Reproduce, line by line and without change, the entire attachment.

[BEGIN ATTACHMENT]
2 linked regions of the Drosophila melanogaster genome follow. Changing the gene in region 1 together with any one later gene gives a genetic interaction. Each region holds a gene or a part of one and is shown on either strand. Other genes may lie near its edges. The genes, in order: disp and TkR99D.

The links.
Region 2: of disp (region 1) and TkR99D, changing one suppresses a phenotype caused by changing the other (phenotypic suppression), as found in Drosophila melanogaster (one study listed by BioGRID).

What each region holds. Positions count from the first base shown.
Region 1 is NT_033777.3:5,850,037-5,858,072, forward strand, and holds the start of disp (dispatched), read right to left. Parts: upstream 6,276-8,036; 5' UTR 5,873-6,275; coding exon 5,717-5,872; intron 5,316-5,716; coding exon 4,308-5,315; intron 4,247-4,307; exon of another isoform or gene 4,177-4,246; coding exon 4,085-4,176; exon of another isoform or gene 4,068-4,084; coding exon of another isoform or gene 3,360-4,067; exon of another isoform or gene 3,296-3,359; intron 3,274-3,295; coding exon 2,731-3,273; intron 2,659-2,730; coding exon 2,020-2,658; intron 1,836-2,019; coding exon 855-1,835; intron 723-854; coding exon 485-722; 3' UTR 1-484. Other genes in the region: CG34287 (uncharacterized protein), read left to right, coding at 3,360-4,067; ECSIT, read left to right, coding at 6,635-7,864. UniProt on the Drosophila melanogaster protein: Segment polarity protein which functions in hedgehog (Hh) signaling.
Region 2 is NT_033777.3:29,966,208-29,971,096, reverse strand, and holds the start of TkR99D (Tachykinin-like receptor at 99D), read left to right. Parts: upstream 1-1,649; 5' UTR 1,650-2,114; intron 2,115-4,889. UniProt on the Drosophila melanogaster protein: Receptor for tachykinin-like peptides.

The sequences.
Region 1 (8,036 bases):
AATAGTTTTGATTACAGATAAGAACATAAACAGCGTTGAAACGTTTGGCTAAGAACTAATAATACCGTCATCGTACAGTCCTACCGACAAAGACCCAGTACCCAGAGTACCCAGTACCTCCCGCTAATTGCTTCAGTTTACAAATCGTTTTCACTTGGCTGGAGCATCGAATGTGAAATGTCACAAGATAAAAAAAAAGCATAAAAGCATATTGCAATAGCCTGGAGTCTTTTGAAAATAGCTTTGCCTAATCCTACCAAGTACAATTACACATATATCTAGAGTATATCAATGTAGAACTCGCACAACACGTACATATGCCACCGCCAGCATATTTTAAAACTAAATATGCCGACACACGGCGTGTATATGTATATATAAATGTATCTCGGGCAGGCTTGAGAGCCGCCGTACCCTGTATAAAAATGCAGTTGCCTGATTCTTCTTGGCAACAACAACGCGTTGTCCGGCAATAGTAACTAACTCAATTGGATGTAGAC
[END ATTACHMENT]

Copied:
2 linked regions of the Drosophila melanogaster genome follow. Changing the gene in region 1 together with any one later gene gives a genetic interaction. Each region holds a gene or a part of one and is shown on either strand. Other genes may lie near its edges. The genes, in order: disp and TkR99D.

The links.
Region 2: of disp (region 1) and TkR99D, changing one suppresses a phenotype caused by changing the other (phenotypic suppression), as found in Drosophila melanogaster (one study listed by BioGRID).

What each region holds. Positions count from the first base shown.
Region 1 is NT_033777.3:5,850,037-5,858,072, forward strand, and holds the start of disp (dispatched), read right to left. Parts: upstream 6,276-8,036; 5' UTR 5,873-6,275; coding exon 5,717-5,872; intron 5,316-5,716; coding exon 4,308-5,315; intron 4,247-4,307; exon of another isoform or gene 4,177-4,246; coding exon 4,085-4,176; exon of another isoform or gene 4,068-4,084; coding exon of another isoform or gene 3,360-4,067; exon of another isoform or gene 3,296-3,359; intron 3,274-3,295; coding exon 2,731-3,273; intron 2,659-2,730; coding exon 2,020-2,658; intron 1,836-2,019; coding exon 855-1,835; intron 723-854; coding exon 485-722; 3' UTR 1-484. Other genes in the region: CG34287 (uncharacterized protein), read left to right, coding at 3,360-4,067; ECSIT, read left to right, coding at 6,635-7,864. UniProt on the Drosophila melanogaster protein: Segment polarity protein which functions in hedgehog (Hh) signaling.
Region 2 is NT_033777.3:29,966,208-29,971,096, reverse strand, and holds the start of TkR99D (Tachykinin-like receptor at 99D), read left to right. Parts: upstream 1-1,649; 5' UTR 1,650-2,114; intron 2,115-4,889. UniProt on the Drosophila melanogaster protein: Receptor for tachykinin-like peptides.

The sequences.
Region 1 (8,036 bases):
AATAGTTTTGATTACAGATAAGAACATAAACAGCGTTGAAACGTTTGGCTAAGAACTAATAATACCGTCATCGTACAGTCCTACCGACAAAGACCCAGTACCCAGAGTACCCAGTACCTCCCGCTAATTGCTTCAGTTTACAAATCGTTTTCACTTGGCTGGAGCATCGAATGTGAAATGTCACAAGATAAAAAAAAAGCATAAAAGCATATTGCAATAGCCTGGAGTCTTTTGAAAATAGCTTTGCCTAATCCTACCAAGTACAATTACACATATATCTAGAGTATATCAATGTAGAACTCGCACAACACGTACATATGCCACCGCCAGCATATTTTAAAACTAAATATGCCGACACACGGCGTGTATATGTATATATAAATGTATCTCGGGCAGGCTTGAGAGCCGCCGTACCCTGTATAAAAATGCAGTTGCCTGATTCTTCTTGGCAACAACAACGCGTTGTCCGGCAATAGTAACTAACTCAATTGGATGTAGAC